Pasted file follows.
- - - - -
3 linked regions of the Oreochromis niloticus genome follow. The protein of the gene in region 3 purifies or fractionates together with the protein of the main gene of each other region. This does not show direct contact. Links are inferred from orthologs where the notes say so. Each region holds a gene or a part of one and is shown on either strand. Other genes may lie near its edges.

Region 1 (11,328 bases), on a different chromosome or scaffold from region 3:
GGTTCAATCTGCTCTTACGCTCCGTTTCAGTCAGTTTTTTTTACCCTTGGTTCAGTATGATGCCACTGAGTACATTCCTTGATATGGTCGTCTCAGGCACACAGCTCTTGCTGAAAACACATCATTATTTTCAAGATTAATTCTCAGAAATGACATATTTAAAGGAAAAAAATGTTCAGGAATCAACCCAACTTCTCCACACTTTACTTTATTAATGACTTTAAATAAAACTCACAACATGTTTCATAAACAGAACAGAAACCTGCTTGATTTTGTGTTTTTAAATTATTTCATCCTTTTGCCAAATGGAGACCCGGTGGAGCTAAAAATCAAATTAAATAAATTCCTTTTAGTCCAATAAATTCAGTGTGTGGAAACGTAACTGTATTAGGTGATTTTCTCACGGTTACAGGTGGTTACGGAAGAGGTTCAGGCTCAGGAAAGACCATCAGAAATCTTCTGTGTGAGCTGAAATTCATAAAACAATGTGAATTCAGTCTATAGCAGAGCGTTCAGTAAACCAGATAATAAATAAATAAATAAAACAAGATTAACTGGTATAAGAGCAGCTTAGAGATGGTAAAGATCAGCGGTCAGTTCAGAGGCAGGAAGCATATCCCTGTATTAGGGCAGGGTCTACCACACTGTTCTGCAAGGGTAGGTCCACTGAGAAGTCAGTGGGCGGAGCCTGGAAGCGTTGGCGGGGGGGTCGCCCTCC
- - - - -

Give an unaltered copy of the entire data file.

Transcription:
3 linked regions of the Oreochromis niloticus genome follow. The protein of the gene in region 3 purifies or fractionates together with the protein of the main gene of each other region. This does not show direct contact. Links are inferred from orthologs where the notes say so. Each region holds a gene or a part of one and is shown on either strand. Other genes may lie near its edges.

Region 1 (11,328 bases), on a different chromosome or scaffold from region 3:
GGTTCAATCTGCTCTTACGCTCCGTTTCAGTCAGTTTTTTTTACCCTTGGTTCAGTATGATGCCACTGAGTACATTCCTTGATATGGTCGTCTCAGGCACACAGCTCTTGCTGAAAACACATCATTATTTTCAAGATTAATTCTCAGAAATGACATATTTAAAGGAAAAAAATGTTCAGGAATCAACCCAACTTCTCCACACTTTACTTTATTAATGACTTTAAATAAAACTCACAACATGTTTCATAAACAGAACAGAAACCTGCTTGATTTTGTGTTTTTAAATTATTTCATCCTTTTGCCAAATGGAGACCCGGTGGAGCTAAAAATCAAATTAAATAAATTCCTTTTAGTCCAATAAATTCAGTGTGTGGAAACGTAACTGTATTAGGTGATTTTCTCACGGTTACAGGTGGTTACGGAAGAGGTTCAGGCTCAGGAAAGACCATCAGAAATCTTCTGTGTGAGCTGAAATTCATAAAACAATGTGAATTCAGTCTATAGCAGAGCGTTCAGTAAACCAGATAATAAATAAATAAATAAAACAAGATTAACTGGTATAAGAGCAGCTTAGAGATGGTAAAGATCAGCGGTCAGTTCAGAGGCAGGAAGCATATCCCTGTATTAGGGCAGGGTCTACCACACTGTTCTGCAAGGGTAGGTCCACTGAGAAGTCAGTGGGCGGAGCCTGGAAGCGTTGGCGGGGGGGTCGCCCTCC